More than 1000 species of bats have the ability to navigate and track their prey for capture via echolocation. This active sensory system requires that the echolocating animal generates ultrasonic calls which in turn reflect off different objects creating echoes. Such returning echoes are processed by the auditory system of the bat to form an auditory scene that allows the bat to exploit dark foraging niches with little competition from visual predators.
Since Donald Griffin’s discovery of echolocation in bats, captive studies have uncovered several aspects of bat biosonar. These informative studies have mainly taken a reductionist approach via detailed neurophysiological lab studies. However, little is still known about more holistic, but highly pertinent, features such as the echo level required for a bat to detect a target. This information is essential since it is critically informative of the distance at which targets of varying size, shape and texture can be picked up by the bat’s auditory system, and hence inform transitions in motor and vocal patterns for target interception. Thus, quantification of performance features such as target detection, integration time, and ranging mechanisms has profound implications for understanding the natural behaviour of bats in the wild and how echolocation evolved.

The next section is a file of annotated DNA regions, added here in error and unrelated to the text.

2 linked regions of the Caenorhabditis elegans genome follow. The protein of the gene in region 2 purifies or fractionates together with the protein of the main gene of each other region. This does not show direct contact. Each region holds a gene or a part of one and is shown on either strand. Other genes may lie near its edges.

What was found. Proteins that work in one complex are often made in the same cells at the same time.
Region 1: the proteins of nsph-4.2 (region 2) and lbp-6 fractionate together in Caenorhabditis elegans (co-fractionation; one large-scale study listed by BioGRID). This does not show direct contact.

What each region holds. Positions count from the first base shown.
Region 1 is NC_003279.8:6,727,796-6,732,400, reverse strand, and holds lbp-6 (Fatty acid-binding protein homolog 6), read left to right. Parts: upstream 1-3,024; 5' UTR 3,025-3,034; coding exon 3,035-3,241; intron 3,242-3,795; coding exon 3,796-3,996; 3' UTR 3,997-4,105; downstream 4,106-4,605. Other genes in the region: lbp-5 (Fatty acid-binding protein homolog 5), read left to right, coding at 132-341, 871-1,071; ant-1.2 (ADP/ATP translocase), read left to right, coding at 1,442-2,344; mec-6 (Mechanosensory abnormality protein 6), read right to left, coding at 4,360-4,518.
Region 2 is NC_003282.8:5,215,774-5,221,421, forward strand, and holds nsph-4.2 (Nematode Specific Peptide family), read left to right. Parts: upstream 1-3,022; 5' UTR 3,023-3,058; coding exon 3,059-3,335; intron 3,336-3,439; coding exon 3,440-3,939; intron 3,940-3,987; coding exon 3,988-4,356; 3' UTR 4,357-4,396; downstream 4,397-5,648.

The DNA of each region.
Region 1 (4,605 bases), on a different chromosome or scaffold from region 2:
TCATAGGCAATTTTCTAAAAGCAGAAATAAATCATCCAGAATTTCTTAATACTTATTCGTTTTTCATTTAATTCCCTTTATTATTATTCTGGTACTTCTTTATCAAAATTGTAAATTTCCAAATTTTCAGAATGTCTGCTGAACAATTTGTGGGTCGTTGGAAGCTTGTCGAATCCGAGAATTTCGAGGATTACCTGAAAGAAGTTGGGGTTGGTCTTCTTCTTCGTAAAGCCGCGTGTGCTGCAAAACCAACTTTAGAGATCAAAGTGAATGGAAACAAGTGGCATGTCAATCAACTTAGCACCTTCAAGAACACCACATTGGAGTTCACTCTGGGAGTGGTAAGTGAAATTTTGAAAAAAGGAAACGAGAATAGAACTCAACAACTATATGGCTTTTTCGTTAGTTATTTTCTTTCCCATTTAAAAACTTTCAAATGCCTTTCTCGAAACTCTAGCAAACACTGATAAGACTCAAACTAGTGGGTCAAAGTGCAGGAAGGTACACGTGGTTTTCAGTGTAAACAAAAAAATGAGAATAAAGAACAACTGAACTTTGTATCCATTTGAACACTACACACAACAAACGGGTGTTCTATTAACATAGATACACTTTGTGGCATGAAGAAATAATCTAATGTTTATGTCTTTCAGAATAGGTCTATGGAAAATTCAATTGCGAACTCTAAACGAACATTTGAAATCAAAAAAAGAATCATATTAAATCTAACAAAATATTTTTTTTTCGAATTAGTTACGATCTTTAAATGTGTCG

For this PhD, I therefore propose to use state-of-the-art techniques to investigate key aspects of the sensory physiology of echolocating bats. I will (i) quantify the energy threshold required for a bat to detect an echo and test the hypothesis for dynamic integration time; (ii) examine the ability of bats to discriminate small distance differences of targets and (iii) identify potential drivers of vocal-motor flexibility during the buzz (i.e., the <1 s period before intercepting a prey).